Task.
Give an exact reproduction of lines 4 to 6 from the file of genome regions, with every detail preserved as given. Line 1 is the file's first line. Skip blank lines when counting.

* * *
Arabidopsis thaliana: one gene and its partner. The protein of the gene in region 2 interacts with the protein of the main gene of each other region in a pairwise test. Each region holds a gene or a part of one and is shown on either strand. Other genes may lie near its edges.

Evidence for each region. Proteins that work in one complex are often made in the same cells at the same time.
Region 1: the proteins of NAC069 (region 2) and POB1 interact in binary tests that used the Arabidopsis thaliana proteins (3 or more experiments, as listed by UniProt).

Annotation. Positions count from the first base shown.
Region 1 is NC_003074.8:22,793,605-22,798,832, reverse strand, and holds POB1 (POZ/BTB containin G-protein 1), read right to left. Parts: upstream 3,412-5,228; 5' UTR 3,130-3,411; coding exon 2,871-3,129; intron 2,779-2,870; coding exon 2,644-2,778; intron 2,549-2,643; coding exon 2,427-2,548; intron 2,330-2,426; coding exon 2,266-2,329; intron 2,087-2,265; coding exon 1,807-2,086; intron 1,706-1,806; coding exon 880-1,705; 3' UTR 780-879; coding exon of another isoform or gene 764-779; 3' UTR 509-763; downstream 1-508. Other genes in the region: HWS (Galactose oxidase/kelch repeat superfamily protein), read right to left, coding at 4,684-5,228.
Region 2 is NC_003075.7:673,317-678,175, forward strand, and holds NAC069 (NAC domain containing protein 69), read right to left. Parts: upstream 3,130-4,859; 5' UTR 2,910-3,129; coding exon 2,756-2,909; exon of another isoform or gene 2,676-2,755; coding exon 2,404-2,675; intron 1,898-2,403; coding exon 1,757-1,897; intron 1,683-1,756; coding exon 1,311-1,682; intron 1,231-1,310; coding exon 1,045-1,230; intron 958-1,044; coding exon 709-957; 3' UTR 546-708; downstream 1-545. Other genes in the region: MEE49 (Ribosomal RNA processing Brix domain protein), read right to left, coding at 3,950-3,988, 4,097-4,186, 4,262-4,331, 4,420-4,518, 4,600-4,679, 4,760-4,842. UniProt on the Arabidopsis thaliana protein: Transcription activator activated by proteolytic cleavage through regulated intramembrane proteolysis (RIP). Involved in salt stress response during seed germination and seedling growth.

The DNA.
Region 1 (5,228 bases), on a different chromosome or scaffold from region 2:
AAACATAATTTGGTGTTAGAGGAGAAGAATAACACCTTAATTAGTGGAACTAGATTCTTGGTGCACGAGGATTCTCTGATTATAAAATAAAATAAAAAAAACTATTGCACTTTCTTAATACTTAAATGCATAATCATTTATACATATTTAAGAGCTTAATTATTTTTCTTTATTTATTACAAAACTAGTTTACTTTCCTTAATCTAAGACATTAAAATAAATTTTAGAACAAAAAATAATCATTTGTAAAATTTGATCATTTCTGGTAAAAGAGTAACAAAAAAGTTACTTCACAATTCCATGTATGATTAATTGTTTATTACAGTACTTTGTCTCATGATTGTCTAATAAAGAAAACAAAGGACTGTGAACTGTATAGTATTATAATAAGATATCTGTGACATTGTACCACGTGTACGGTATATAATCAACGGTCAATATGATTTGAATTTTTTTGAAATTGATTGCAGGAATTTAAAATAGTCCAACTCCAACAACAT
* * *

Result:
Annotation. Positions count from the first base shown.
Region 1 is NC_003074.8:22,793,605-22,798,832, reverse strand, and holds POB1 (POZ/BTB containin G-protein 1), read right to left. Parts: upstream 3,412-5,228; 5' UTR 3,130-3,411; coding exon 2,871-3,129; intron 2,779-2,870; coding exon 2,644-2,778; intron 2,549-2,643; coding exon 2,427-2,548; intron 2,330-2,426; coding exon 2,266-2,329; intron 2,087-2,265; coding exon 1,807-2,086; intron 1,706-1,806; coding exon 880-1,705; 3' UTR 780-879; coding exon of another isoform or gene 764-779; 3' UTR 509-763; downstream 1-508. Other genes in the region: HWS (Galactose oxidase/kelch repeat superfamily protein), read right to left, coding at 4,684-5,228.
Region 2 is NC_003075.7:673,317-678,175, forward strand, and holds NAC069 (NAC domain containing protein 69), read right to left. Parts: upstream 3,130-4,859; 5' UTR 2,910-3,129; coding exon 2,756-2,909; exon of another isoform or gene 2,676-2,755; coding exon 2,404-2,675; intron 1,898-2,403; coding exon 1,757-1,897; intron 1,683-1,756; coding exon 1,311-1,682; intron 1,231-1,310; coding exon 1,045-1,230; intron 958-1,044; coding exon 709-957; 3' UTR 546-708; downstream 1-545. Other genes in the region: MEE49 (Ribosomal RNA processing Brix domain protein), read right to left, coding at 3,950-3,988, 4,097-4,186, 4,262-4,331, 4,420-4,518, 4,600-4,679, 4,760-4,842. UniProt on the Arabidopsis thaliana protein: Transcription activator activated by proteolytic cleavage through regulated intramembrane proteolysis (RIP). Involved in salt stress response during seed germination and seedling growth.